Emperor Agustus was, in fact, the first emperor of Rome. He chose Imperator as a first name because he wanted to make things very clear that he was victorious. Augustus is the commander of the army and he later became the best guy who governed Rome. He is important in history for military as he lead many of the wars where they won.
The Gemma Augustea, also known as Agustus' Gem has 2 layers. The two layers happen in different periods of time and they are basically the cause and effect. The lower scene takes place just after a battle that Rome won. As you can clearly see, the prisoners either begged for mercy or they waited for their punishment. Sad really. But it is their own darn fault! The upper scene is a mixture of Rome.(Olympus and the world of cities) You can see Agustus on top of the birth sign. This artifact represents one of the many battles that they won and how they celebrated it--much like kings--afterwards.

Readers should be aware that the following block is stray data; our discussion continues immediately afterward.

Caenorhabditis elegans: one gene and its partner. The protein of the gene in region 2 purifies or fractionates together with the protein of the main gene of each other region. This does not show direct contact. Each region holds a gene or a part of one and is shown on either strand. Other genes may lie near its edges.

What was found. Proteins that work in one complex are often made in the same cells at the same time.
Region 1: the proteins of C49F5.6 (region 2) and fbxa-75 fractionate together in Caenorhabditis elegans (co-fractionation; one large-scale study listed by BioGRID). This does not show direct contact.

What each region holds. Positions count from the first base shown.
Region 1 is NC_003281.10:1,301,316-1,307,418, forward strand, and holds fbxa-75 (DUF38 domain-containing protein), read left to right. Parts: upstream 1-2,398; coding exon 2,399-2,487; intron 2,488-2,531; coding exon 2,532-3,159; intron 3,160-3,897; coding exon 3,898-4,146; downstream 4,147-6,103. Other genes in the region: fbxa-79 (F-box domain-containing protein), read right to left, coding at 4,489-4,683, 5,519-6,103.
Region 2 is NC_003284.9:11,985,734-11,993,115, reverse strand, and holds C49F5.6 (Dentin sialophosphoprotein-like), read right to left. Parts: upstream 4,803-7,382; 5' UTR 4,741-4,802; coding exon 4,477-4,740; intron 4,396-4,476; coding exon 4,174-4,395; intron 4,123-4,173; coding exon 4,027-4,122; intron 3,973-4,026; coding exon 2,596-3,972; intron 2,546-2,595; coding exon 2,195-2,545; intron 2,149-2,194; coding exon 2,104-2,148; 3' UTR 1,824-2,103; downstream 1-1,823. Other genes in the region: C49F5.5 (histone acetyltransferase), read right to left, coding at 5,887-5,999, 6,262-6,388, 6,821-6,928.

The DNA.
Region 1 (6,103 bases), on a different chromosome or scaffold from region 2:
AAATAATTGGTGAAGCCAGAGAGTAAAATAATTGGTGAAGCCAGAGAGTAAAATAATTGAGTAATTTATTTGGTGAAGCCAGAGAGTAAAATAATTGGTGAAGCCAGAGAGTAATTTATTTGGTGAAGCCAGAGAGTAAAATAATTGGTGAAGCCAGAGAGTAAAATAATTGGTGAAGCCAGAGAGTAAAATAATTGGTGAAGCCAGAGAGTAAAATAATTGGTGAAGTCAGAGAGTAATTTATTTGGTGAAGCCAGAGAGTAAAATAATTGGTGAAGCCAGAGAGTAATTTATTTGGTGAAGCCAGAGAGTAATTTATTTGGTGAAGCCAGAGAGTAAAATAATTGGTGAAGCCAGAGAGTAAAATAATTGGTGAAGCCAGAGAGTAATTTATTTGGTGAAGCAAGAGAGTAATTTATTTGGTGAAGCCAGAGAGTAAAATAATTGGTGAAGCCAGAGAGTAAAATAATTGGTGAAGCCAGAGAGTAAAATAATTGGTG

As we all know, the military officials used to horseback ride. (What with the long distances and all! Of course they had horses...) In this broken object, we can clearly see that it was from a member of the imperial family. Horses were really important to the army. The head of the horse is made out of metal and gold.
The Statuette of a Gladiator represents a gladiator in motion. (The word Gladiator means 'swordmen') Gladiators usually entertained the audience in the Roman Empire. How? With violent games. The games usually envolved crazy criminals or wild animals. In fact, their ways of playing and doing contests originated from funerals. They were distinguished by their special armor and weapons. Much to anyone's suprise, some women did participate in these tornaments, but it was extremely rare. There was usually a lot of courage and blood loss during these games. Although it is kind of stupid if you ask me. I mean, who would die for games right?